My Mammoth Camera Project

February 07, 2015  •  Leave a Comment

I started to conceptualize the construction for a large camera about a year or so ago.

The initial thought was to build a straight-up 20x24 field camera and work with adaptor backs for the smaller formats.  At the time I came across bellows from a 20" x 24" repro-camera and that was as I would call it, "the lucky coincidence".

About a week later I was on my way to Sedona to pick up a trailer that was used to shoot wet plate images.  Serendipity.  I always wanted to learn the process and make it my own.  Timing was maybe a bit of as I still have to go through a lot of expired Polaroid.  Buy hey, I have the camera, I should use it.

Funds are not unlimited and the trailer project was shelved for about 9 months.  I needed to find or build a 1200 to 1800 mm lens anyway for proper coverage of the plate and I know that was going to take a while.  These lenses are not common.

I found a Goerz RDA 47.5", f15 2 pretty quickly on the Large Format Photography Forum and decided to dedicate this one for my 20"x24" field camera.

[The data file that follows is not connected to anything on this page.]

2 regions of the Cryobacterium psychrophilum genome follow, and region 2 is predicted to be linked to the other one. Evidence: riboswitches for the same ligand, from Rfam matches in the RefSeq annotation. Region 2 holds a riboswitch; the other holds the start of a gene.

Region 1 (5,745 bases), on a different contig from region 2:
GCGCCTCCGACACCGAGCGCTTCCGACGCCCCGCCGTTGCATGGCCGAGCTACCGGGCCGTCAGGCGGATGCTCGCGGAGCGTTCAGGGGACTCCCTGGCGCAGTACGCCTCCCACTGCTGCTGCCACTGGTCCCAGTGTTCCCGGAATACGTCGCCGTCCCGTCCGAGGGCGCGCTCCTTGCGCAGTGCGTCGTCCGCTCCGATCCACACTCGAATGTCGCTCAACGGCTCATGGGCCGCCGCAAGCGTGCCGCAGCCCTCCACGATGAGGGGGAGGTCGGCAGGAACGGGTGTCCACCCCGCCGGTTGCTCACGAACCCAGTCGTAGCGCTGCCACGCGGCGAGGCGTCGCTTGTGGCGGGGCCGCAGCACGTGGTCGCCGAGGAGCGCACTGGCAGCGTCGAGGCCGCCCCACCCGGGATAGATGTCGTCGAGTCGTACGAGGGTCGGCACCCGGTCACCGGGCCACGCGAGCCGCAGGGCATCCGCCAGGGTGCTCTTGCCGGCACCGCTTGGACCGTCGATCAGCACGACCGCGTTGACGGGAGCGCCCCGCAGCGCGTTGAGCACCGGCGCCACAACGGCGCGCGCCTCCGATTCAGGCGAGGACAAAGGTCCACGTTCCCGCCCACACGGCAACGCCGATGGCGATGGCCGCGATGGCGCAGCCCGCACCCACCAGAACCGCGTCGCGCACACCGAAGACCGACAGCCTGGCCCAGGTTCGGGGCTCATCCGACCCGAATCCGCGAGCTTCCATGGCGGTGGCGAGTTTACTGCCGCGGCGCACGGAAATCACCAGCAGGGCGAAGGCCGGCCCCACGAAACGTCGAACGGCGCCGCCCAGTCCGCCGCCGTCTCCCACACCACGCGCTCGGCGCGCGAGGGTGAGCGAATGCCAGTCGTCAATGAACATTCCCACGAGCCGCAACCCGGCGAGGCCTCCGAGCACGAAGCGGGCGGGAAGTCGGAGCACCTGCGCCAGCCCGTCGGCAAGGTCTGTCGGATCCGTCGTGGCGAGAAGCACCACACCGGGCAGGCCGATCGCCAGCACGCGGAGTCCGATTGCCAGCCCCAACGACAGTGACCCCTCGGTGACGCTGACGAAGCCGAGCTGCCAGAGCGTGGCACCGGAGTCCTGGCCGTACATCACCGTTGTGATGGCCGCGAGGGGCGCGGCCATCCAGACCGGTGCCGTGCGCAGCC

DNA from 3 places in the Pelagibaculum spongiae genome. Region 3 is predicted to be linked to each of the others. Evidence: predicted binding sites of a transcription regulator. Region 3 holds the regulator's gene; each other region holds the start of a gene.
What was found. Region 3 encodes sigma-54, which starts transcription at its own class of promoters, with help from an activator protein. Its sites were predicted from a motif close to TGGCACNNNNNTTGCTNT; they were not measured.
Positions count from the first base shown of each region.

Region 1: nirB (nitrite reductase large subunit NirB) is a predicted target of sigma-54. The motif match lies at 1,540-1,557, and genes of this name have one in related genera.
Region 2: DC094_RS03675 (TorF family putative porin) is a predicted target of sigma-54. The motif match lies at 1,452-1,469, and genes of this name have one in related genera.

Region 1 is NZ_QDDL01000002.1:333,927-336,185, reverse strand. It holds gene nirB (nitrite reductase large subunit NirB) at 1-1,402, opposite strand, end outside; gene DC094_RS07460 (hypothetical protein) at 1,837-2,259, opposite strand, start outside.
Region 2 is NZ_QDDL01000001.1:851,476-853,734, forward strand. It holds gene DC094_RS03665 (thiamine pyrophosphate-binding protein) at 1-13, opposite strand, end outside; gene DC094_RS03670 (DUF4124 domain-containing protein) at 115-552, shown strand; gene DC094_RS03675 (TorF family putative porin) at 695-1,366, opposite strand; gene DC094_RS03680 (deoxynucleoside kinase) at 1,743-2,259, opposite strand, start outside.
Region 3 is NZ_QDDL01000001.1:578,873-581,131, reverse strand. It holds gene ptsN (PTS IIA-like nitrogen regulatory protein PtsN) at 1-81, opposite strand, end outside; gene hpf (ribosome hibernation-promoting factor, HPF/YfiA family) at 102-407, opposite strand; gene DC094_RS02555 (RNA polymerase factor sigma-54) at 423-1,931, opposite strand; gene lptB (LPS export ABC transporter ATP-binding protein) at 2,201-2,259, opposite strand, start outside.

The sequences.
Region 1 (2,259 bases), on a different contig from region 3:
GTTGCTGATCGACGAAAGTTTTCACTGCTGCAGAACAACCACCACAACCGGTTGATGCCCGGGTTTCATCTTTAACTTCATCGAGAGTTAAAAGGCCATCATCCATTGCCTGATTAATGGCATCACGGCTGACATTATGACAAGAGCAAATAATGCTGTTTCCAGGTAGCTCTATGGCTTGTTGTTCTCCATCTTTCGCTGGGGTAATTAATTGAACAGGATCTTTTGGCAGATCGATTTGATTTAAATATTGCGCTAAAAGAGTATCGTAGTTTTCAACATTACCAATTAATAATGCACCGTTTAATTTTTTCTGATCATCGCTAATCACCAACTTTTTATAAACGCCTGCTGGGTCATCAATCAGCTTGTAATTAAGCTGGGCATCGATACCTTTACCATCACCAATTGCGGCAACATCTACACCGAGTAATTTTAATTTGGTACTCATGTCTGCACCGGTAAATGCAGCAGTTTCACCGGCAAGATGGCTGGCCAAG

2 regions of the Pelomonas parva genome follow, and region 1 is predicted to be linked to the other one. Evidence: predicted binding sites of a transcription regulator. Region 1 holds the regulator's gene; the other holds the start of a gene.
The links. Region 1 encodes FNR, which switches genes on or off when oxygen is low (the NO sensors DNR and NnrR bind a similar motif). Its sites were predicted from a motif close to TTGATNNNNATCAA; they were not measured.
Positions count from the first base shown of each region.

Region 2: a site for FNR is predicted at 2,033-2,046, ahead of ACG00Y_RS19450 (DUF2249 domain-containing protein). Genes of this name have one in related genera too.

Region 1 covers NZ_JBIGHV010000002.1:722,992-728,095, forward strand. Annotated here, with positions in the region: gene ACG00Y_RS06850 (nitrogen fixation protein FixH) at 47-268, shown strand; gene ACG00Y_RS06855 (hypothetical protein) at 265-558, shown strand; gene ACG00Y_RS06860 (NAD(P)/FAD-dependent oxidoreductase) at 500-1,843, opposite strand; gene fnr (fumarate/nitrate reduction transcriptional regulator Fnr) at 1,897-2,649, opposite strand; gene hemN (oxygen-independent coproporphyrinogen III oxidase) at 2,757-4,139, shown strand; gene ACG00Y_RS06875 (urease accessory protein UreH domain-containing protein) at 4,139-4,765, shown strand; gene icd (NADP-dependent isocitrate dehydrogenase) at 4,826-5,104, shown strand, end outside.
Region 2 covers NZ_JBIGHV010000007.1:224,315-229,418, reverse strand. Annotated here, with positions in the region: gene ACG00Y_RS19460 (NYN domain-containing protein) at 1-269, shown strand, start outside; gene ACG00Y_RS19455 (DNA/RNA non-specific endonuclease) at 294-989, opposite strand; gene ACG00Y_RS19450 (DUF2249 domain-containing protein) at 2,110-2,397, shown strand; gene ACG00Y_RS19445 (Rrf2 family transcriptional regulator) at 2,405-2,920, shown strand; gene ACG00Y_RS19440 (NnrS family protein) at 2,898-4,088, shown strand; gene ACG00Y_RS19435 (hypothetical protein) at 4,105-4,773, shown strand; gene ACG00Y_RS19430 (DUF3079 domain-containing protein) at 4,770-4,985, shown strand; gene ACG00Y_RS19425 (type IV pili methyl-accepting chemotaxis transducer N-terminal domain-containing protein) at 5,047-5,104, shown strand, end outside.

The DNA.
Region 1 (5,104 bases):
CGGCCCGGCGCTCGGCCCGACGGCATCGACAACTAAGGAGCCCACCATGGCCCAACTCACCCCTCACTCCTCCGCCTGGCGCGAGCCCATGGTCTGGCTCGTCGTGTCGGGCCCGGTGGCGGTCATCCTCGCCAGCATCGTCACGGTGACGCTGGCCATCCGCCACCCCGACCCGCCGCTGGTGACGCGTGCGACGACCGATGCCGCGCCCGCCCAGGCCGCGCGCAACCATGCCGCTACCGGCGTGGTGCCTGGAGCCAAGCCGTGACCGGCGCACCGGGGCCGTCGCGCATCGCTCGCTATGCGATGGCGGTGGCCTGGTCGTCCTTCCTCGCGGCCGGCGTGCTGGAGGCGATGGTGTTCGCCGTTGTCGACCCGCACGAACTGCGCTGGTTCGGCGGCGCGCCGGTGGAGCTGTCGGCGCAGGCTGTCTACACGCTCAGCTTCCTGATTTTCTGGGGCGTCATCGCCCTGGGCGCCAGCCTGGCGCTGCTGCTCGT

It took me 9 months to find and afford the 70", f16  Goerz Artar APO lens, suitable for the plate coverage I was looking for.

The next thing I need is more money to make the trailer road worthy and put a fully equipped dark room in there.  And of course an event deadline to drive the full timeline and effort.  This is how I roll.

I know have decided on the opportunity.  

At the 2014 Burning Man event, I developed a vision for a large field camera at Deep Playa to take sunrise and sunset images.  And some other fun images in between as time, funds and experience permits.

With that idea in mind, I submitted a letter-of-intent to the Black Rock City Art department and the response was I should submit a full art grant proposal to see if my project would qualify for funding.

I've done so in the mean time and I'm awaiting word from the Art Grant department.  I hope they can at least sponsor the consumables for this project.  I won't be writing much about this at the current time,  keeping a few exciting aspects of this project under wraps.

My timeline for construction starts February 15, 2015 and I plan on updating the progress on this blog.

Update for this week though is that I was able to secure the bellows for this project.  One more hurdle out of the way.  These bellows were recovered from a 30" x 40" Robertson Photo Mechanix camera.  I know I could have bought new bellows from any of the existing outfits that still make them, but for me this project is also about repurposing and recycling older equipment and give them a new life.

The images below are from Brock, the previous owner of the trailer adjusting the Bell and Howell 36", f8 aerial photography lens that came with the trailerfor baselining this project.  I actually intend on using this lens also for 1:2 to 1:4 enlargements.

Cheers,

Rudi

 


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